What if you could use Linux in all your embedded projects? A good news is that cost is the most important factor to consider a microcontroller, then you should consider using a F1C100s SoC instead, with a price of less than $2 it is really competitive even in the microcontroller space when you factor the added RAM.
The F1C100s is a SoC from Allwinner which has a very interesting compromise on features, price and a LQFP128 package. It has a ARM926-EJS core which runs up to 900MHz with USB 2.0, LCD controller, 32MB RAM DDR1, a video decoder engine with 720p H264 encoding and decoding, PWM, UART, ADC and audio support.
This SoC can be used in various applications:
- Small screen devices such as smart light switches with touchscreen, digital picture frames, home automation touch screen switches
- Audio applications
- IP Camera’s motion sensor or intelligent intrusion detection
- Specialized USB-devices
- Automation with relay-switching, or RS232/PWM/I2C device automation with a wireless adapter
So you’re hooked and want to start prototyping. How do you do? Fortunately, Seeed Studio manufactures the LicheePi Nano SBC and sells for less than $8 with the size of a SD card with a F1C100s with several I/Os, a microSD card reader, a 16MB SPI flash and a 40-pin RGB LCD connector
They also have the LicheePi Zero with a bigger footprint, a V3S SoC with 64MB RAM.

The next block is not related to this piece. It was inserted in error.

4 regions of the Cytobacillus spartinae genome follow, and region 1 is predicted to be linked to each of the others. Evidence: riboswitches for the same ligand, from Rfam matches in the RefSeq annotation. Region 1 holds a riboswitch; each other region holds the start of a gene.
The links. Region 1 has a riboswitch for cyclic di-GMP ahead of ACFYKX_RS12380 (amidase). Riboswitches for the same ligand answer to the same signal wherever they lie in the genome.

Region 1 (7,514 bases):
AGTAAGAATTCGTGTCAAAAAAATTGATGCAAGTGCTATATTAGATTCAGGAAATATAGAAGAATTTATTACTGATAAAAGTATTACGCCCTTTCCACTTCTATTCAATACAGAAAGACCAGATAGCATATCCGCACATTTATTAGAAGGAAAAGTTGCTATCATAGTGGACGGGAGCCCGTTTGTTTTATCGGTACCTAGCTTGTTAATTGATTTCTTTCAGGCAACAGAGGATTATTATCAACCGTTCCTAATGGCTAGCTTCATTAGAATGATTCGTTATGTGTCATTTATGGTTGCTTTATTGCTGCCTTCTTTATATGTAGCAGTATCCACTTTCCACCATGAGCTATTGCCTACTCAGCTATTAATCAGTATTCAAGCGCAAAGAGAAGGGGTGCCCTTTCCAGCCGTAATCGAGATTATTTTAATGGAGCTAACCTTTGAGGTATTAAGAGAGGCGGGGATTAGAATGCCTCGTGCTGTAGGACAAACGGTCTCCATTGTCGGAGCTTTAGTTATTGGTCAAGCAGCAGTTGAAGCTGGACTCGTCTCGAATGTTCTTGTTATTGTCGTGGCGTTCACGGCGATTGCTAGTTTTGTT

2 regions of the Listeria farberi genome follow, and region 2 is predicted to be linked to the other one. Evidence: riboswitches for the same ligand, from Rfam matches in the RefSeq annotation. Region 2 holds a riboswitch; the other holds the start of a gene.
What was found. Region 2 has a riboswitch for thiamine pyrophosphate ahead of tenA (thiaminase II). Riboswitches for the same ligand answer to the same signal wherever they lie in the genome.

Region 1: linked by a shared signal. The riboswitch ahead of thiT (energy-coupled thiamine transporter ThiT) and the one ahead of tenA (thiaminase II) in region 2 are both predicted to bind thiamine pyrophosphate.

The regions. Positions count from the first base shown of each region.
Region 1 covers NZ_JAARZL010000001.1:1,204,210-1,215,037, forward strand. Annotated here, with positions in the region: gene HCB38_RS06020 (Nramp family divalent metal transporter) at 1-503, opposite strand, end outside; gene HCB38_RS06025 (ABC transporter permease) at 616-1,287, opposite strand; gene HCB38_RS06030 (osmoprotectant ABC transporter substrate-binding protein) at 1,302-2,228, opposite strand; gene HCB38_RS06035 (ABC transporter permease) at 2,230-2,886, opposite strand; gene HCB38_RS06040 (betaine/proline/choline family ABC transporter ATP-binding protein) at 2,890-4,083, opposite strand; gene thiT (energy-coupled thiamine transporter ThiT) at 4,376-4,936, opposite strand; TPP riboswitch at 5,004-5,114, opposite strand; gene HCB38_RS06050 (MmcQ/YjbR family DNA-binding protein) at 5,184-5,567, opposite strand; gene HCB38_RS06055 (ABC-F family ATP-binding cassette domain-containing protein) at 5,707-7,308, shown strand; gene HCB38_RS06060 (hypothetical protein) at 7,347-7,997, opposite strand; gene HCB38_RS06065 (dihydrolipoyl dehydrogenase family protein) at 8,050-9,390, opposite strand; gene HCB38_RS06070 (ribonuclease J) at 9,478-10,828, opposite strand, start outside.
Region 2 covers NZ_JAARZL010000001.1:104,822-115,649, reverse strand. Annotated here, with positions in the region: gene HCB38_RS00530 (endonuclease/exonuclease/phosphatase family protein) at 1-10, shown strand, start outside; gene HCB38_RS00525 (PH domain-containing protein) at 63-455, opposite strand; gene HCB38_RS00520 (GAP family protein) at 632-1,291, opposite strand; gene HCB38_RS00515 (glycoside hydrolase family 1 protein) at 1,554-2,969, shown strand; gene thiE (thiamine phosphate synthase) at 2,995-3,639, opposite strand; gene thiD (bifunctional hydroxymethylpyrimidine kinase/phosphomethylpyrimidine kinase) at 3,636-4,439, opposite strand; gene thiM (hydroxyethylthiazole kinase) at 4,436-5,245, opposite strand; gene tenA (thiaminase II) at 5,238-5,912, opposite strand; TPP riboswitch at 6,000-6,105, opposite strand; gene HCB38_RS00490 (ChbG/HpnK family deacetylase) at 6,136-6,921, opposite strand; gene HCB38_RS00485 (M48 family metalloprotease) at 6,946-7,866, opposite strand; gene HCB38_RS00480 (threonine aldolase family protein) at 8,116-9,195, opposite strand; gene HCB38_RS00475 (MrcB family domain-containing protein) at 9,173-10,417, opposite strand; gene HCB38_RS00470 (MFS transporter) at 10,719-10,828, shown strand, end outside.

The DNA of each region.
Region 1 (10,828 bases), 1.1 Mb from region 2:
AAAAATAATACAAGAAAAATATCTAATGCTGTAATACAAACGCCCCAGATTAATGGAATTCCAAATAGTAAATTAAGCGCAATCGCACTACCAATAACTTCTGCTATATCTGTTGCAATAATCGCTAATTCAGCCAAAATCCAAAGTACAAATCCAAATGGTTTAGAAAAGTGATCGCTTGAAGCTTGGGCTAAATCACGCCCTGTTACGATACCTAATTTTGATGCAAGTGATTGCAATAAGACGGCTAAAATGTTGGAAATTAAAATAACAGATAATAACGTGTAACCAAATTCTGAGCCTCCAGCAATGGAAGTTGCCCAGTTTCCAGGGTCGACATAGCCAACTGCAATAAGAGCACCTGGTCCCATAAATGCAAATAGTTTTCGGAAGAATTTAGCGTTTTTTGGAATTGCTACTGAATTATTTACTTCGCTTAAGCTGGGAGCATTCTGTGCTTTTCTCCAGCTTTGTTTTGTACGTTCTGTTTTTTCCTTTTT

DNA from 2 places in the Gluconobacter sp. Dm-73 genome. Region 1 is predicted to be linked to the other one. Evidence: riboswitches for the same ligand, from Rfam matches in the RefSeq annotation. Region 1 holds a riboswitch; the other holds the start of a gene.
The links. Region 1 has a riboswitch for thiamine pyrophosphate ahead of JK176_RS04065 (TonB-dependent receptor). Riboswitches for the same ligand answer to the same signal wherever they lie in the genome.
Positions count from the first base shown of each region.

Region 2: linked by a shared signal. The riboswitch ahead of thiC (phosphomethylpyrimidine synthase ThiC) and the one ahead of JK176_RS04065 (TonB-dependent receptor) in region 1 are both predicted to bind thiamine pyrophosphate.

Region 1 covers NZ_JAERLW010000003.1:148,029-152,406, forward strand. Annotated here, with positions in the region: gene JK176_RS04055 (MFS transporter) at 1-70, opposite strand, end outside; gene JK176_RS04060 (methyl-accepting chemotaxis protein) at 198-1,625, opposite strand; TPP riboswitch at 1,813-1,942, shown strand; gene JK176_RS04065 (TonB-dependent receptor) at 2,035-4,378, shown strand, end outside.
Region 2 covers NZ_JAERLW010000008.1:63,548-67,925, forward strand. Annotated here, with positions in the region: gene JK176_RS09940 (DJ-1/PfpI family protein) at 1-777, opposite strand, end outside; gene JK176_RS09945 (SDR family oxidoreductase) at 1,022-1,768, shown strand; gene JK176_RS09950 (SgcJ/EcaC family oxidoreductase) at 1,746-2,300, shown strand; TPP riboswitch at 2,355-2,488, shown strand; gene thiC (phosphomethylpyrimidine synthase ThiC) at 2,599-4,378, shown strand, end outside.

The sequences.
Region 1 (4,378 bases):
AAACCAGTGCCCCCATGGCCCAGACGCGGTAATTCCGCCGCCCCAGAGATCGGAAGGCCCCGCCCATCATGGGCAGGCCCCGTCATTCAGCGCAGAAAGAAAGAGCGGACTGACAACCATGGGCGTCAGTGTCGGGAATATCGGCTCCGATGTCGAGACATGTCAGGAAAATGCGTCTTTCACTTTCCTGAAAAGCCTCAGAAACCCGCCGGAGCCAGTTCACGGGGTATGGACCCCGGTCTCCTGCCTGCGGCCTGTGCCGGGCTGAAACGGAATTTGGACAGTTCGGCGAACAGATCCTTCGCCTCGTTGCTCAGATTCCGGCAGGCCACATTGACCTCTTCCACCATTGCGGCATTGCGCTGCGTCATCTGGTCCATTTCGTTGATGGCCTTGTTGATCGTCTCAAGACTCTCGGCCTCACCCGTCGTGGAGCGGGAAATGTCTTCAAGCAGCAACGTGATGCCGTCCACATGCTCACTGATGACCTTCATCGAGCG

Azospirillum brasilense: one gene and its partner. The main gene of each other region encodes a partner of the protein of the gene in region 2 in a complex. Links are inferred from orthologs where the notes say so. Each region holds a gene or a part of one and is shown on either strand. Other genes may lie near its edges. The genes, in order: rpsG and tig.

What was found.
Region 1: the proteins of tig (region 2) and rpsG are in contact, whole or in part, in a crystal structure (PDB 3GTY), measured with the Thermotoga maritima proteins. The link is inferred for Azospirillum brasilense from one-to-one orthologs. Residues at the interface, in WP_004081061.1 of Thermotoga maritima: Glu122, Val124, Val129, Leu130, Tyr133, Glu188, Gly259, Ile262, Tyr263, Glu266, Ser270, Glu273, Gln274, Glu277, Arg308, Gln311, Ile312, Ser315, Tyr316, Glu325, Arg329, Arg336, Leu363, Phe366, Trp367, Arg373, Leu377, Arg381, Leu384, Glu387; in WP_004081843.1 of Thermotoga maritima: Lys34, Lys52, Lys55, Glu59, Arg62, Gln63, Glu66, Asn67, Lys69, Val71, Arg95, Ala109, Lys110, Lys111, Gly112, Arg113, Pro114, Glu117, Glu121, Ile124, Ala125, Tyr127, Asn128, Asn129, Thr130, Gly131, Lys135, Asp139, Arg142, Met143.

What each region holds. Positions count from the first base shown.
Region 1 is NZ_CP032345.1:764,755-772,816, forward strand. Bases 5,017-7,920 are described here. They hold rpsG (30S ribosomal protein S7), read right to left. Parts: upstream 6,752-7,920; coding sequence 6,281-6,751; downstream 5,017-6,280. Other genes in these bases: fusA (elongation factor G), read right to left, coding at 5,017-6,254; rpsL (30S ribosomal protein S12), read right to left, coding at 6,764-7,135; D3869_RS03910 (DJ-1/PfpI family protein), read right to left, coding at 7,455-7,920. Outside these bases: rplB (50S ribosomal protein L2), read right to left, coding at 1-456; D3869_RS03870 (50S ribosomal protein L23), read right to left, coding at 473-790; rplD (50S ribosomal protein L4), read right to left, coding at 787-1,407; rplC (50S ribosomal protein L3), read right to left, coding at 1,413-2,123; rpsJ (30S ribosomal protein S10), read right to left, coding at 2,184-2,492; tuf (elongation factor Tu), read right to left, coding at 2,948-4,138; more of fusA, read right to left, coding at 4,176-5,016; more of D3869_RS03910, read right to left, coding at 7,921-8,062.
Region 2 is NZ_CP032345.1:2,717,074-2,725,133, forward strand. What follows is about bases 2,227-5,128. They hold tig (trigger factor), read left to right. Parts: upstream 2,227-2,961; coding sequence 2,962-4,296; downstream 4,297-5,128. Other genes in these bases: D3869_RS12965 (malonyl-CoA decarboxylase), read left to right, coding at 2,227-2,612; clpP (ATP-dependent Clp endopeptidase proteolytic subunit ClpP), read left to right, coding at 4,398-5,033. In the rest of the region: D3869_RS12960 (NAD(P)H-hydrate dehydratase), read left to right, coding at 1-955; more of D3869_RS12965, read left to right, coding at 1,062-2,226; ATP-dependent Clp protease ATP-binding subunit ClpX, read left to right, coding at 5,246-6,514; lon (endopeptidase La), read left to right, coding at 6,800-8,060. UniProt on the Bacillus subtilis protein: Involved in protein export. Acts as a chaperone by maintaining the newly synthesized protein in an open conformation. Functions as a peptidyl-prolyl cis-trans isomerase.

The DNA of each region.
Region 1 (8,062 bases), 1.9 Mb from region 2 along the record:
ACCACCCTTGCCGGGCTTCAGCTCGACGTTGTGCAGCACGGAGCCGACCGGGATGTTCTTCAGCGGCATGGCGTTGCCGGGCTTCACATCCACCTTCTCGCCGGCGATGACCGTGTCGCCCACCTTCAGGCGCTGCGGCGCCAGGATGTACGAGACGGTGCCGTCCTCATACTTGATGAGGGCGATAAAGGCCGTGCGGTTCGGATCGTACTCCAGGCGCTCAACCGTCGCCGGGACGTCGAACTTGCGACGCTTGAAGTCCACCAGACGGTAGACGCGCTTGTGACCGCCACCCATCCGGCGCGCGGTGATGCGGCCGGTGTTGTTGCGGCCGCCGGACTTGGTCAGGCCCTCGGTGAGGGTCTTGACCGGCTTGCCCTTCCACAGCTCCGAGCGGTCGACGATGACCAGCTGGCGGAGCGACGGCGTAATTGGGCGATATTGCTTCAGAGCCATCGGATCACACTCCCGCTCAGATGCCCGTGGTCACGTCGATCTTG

You can attach a 40-pin RGB LCD on the LicheePi Nano or a serial adapter and run the linux already embedded in flash.
Or, you can build your own Linux distribution with a newer kernel.
There are multiple buildroot projects available in GitHub for the F1C100s CPU. Some of them are:
And even a Yocto meta layer, which I haven’t tested yet. But which I want to try, since I do like Yocto better than Buildroot.
You can also use our buildroot fork from florpor at https://github.com/expertisesolutions/licheepi-nano
To build I do recommend you use a Docker container so you don’t have problems with dependencies. I use the following Dockerfile:
Which I run as:
After cloning you must remember to initialize and update all submodules so the repository can download buildroot itself.
To compile you first configure buildroot and then compile it
This will take some time while it downloads all packages and compile each one.
First you need to erase the device’s flash so you can get the board in FEL mode. With a serial adapter or with a keyboard and LCD, you must type the following at the U-Boot shell:
To flash to device’s SPI flash you must use sunxi-tools. In Arch Linux you will want to use sunxi-tools-f1c100s-spiflash-git from AUR.
Please note you must replace
/dev/mmcblkX with the correct device
of the sd card you want to write, otherwise you may lose all your data
on your computer.
And to finally flash the SD card you must use dd with the sdcard.img:
With the right tools, like buildroot and Docker, you can start fast to prototype your embedded applications on top of LicheePi Nano SBCs and can develop very good devices with a lower cost in hardware and an even lower cost in development time and time-to-market by leveraging Linux operating system and higher level languages such as Python.
Let me know in the comments if you have a LicheePi Nano or Zero, and what you intent to do with it!